In Acts 2 we are right at the start of stage 1 of the birth of the Christian church. The Holy Spirit has come from heaven to forge the Jewish followers of Christ into God’s community on earth (v1-3). As he does so, he enables them to speak of what God has done in a range of languages which they’ve never learned (v4). This miracle shocks the foreign-speaking Jews who are in the city for the festival of Pentecost (v5-12). Some even put it down to drunkenness (v13) But Peter stands to explain what’s happening and he does so with parts of the Old Testament in mind.
He starts with the prophet Joel, who lived hundreds of years earlier. Joel spoke at a time when the Israelites lived for themselves in greedy self-centredness. He told his hearers how God would judge them with a plague of locusts devouring their whole land (Joel 1). He then took the picture further in Joel chapter 2, speaking of the devastation coming Israel’s way (Joel 2:3), an attack so terrible it would seemingly shake creation itself (Joel 2:10). God would do this because of Israel’s wickedness (Joel 2:11). In our time, we don’t receive such precise explanations of why God harms this country or that people. But the disasters and invasions we see always remind us of God’s anger with the sinful mess we have got ourselves into. However, in Joel there’s also a way of escape. If Israel will return humbly to God, he’ll grant them an amazing new life (Joel 2:12-)
Well as Peter examines his own situation, he sees Joel’s words coming alive. So he stands as leader among the apostles to address the crowds (v14). The Christians aren’t drunk – it’s 9am (v15)! The accusers are behaving like people in Joel’s day: they love to indulge food and drink and assume the Christians are the same. But they ought (v16) to remember Joel’s warnings of judgement for this, and the need of rescue. And what did Joel say would mark those who are rescued? The Holy Spirit coming on them in great, transforming power. Which is precisely what these Christians have received! Joel spoke of a community of all types of people empowered by God’s Spirit (v17,18) and that’s these believers! The crowd need to take all this very seriously. After all, Joel said that such Spirit activity would come to those being saved from punishment (v19, 20). So Peter’s hearers need to recognise they are in danger and cry out for mercy (v21).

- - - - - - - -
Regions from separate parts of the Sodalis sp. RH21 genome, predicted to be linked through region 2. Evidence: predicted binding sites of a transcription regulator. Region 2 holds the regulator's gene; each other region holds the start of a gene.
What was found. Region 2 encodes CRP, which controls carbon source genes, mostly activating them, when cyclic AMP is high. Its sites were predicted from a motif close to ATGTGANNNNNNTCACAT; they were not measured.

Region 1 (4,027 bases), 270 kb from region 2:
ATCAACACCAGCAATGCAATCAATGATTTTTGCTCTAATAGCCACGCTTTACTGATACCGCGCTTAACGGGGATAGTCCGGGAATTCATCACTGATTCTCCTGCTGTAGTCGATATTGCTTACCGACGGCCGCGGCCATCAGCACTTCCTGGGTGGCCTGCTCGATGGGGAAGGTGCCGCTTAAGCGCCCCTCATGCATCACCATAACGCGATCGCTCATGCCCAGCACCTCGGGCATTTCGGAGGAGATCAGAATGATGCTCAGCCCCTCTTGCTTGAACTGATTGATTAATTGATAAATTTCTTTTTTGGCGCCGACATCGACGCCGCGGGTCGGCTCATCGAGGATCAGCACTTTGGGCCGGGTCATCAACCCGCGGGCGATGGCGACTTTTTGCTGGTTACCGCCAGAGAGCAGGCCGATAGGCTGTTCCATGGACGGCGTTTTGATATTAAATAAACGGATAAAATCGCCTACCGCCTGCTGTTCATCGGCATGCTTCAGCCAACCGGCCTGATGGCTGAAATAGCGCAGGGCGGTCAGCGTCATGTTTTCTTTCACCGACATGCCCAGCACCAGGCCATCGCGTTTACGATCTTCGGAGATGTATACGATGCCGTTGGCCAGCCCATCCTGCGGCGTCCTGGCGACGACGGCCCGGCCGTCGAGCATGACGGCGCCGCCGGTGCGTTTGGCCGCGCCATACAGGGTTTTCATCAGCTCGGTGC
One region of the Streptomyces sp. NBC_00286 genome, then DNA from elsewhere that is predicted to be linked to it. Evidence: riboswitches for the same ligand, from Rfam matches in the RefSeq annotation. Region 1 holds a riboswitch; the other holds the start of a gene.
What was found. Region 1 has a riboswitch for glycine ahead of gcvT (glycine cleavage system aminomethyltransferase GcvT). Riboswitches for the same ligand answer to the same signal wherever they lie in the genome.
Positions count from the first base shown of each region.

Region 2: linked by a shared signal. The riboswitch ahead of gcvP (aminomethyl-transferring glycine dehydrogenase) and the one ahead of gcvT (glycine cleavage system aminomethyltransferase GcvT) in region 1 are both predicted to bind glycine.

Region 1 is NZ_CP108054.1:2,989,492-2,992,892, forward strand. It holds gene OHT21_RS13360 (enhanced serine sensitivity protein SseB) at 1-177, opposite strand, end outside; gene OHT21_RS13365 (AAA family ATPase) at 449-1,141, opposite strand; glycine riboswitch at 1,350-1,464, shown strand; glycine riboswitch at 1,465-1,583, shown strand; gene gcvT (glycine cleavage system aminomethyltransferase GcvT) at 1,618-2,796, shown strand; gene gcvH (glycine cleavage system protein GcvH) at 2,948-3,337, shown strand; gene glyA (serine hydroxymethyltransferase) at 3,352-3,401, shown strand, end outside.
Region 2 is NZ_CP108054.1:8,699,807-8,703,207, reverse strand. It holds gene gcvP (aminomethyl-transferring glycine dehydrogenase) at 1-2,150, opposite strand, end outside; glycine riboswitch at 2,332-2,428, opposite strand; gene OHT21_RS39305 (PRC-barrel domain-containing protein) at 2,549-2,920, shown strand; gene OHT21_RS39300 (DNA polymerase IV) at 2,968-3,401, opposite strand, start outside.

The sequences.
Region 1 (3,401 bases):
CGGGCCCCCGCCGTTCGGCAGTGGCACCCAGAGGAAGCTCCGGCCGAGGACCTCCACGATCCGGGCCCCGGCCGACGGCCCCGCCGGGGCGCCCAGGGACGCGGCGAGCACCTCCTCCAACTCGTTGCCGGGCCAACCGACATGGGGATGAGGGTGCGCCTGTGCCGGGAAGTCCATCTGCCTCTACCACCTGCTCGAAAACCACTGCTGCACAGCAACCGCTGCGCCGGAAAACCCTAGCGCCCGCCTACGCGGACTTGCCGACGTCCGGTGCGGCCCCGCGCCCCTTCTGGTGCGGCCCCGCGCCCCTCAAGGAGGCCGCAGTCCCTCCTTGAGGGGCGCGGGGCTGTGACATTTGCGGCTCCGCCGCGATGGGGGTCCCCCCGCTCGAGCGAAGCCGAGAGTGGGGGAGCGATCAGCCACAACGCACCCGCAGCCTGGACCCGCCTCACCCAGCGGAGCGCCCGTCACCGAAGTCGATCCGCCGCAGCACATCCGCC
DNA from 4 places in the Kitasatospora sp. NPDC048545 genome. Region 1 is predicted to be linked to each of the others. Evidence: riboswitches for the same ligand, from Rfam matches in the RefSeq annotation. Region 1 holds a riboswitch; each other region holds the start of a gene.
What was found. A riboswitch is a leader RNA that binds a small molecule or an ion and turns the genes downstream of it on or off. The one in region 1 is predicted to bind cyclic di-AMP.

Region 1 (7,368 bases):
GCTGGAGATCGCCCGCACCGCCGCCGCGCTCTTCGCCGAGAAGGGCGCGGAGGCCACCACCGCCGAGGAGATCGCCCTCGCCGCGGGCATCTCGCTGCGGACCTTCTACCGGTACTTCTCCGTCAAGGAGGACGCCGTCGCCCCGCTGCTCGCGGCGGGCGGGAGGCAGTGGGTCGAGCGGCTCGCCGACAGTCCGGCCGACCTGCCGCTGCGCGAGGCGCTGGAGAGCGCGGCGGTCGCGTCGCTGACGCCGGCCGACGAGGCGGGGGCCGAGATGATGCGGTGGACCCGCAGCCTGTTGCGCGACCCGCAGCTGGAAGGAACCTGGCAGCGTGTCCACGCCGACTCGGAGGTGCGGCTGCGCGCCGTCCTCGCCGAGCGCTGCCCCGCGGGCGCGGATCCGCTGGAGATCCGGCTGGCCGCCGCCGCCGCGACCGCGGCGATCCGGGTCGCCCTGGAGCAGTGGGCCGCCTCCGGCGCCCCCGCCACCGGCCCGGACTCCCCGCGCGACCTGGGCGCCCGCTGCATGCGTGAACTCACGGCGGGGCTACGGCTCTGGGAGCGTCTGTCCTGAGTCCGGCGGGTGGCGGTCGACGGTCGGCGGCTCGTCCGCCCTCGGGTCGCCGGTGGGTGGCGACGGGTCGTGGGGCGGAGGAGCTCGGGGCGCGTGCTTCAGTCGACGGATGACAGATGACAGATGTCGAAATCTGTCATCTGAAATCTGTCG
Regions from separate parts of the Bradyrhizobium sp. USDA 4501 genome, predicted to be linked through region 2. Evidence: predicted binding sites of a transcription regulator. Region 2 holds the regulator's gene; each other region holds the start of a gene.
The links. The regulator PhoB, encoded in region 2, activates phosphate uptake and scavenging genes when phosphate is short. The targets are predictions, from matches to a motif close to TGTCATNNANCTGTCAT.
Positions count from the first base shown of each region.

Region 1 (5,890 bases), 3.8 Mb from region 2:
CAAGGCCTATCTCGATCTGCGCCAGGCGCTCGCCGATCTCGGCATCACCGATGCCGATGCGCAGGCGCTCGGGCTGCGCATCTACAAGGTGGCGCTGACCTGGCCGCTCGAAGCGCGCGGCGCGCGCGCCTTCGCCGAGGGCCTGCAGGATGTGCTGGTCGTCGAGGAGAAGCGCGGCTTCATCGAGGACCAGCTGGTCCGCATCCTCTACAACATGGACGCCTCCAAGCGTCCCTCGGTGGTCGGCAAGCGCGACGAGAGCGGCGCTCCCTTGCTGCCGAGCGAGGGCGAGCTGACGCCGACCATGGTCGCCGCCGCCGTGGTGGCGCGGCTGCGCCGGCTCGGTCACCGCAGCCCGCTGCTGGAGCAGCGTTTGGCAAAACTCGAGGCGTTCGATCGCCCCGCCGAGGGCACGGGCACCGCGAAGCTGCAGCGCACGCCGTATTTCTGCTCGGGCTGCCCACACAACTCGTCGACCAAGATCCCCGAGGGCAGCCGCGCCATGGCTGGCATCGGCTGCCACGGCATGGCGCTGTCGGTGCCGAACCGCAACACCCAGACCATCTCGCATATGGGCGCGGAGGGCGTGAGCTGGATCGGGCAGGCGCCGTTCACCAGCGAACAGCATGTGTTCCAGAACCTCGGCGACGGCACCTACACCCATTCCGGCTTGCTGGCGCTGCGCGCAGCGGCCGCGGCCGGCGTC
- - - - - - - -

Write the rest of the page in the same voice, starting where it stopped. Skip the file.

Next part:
But why should they think themselves in danger? Because of Jesus of Nazareth (v22). God clearly did miracles in him which marked him out as special. Yet they put him death just a few weeks earlier at the hands of lawless leaders and godless Gentiles (v23). God, however, was at work in the whole situation and had planned to bring about a great salvation through Christ’s death (v24). God raised Jesus and thus defeated death for ever. This is the great salvation which Jesus has brought into the world and Peter preaches it with power to the Jerusalem crowds.
What can we learn from this remarkable, one-off moment in history? (1) It’s important for us to try to understand the times we live in. We should pray that Christian leaders will help us to do this using Scripture as their guide. (2) But whatever we make of our time and place, we should always want to stand out as different, by the power of the Spirit. The church should display a life changed by Him. (3) As the world notices that difference, we should speak of Christ who made it happen. In the ordinary situations of life, we should pray for grace to be faithful to our Lord.